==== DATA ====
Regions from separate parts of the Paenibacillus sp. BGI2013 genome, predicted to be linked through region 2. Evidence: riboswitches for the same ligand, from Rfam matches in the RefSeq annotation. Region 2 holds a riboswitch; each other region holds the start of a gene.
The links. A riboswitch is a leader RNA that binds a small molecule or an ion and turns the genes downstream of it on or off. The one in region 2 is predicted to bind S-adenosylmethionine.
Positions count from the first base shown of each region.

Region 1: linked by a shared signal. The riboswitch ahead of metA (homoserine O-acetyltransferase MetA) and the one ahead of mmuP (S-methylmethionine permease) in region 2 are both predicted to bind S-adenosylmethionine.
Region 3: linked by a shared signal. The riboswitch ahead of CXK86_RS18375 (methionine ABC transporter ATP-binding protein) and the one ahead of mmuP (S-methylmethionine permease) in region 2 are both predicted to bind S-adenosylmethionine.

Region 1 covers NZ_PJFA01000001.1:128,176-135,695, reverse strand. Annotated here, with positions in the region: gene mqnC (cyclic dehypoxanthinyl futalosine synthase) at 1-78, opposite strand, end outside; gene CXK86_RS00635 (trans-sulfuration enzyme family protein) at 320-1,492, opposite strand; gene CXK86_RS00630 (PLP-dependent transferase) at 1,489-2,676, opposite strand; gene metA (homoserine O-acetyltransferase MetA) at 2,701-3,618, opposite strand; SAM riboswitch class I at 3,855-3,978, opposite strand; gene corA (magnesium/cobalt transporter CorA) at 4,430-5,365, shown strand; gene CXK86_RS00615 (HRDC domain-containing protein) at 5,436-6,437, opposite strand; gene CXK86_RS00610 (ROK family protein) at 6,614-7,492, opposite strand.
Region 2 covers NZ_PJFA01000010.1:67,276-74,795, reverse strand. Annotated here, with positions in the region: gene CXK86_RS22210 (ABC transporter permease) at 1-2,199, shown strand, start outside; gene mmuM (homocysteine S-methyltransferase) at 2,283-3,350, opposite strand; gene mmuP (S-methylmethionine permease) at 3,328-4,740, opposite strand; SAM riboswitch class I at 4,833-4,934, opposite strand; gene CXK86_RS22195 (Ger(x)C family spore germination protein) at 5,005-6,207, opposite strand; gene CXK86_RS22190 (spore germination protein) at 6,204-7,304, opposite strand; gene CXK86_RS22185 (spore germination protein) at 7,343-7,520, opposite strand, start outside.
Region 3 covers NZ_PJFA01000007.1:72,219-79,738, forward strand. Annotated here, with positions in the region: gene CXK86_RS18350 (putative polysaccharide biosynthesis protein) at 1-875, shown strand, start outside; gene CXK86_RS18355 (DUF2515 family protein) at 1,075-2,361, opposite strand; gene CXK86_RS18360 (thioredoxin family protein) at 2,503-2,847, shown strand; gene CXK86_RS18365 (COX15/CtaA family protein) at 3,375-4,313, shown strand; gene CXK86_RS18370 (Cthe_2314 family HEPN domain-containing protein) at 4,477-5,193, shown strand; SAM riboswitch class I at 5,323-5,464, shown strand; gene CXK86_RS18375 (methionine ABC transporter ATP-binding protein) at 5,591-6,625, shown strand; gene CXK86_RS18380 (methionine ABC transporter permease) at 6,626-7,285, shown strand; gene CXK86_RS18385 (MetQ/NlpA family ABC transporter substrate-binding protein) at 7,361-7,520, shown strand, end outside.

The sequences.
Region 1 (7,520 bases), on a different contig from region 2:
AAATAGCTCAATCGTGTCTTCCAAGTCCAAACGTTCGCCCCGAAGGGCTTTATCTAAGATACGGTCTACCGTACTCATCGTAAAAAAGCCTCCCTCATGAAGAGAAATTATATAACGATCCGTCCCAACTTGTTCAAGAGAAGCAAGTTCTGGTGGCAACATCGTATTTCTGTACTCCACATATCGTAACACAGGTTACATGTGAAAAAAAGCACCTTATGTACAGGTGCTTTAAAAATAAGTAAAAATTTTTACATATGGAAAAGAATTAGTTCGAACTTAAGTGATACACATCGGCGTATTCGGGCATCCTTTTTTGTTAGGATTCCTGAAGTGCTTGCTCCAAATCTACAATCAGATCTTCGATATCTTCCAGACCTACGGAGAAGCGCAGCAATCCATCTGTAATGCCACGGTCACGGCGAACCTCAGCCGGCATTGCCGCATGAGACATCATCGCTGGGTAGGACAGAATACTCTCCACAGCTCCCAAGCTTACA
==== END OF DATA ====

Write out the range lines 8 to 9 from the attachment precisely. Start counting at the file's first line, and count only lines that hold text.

Region 3 covers NZ_PJFA01000007.1:72,219-79,738, forward strand. Annotated here, with positions in the region: gene CXK86_RS18350 (putative polysaccharide biosynthesis protein) at 1-875, shown strand, start outside; gene CXK86_RS18355 (DUF2515 family protein) at 1,075-2,361, opposite strand; gene CXK86_RS18360 (thioredoxin family protein) at 2,503-2,847, shown strand; gene CXK86_RS18365 (COX15/CtaA family protein) at 3,375-4,313, shown strand; gene CXK86_RS18370 (Cthe_2314 family HEPN domain-containing protein) at 4,477-5,193, shown strand; SAM riboswitch class I at 5,323-5,464, shown strand; gene CXK86_RS18375 (methionine ABC transporter ATP-binding protein) at 5,591-6,625, shown strand; gene CXK86_RS18380 (methionine ABC transporter permease) at 6,626-7,285, shown strand; gene CXK86_RS18385 (MetQ/NlpA family ABC transporter substrate-binding protein) at 7,361-7,520, shown strand, end outside.

The sequences.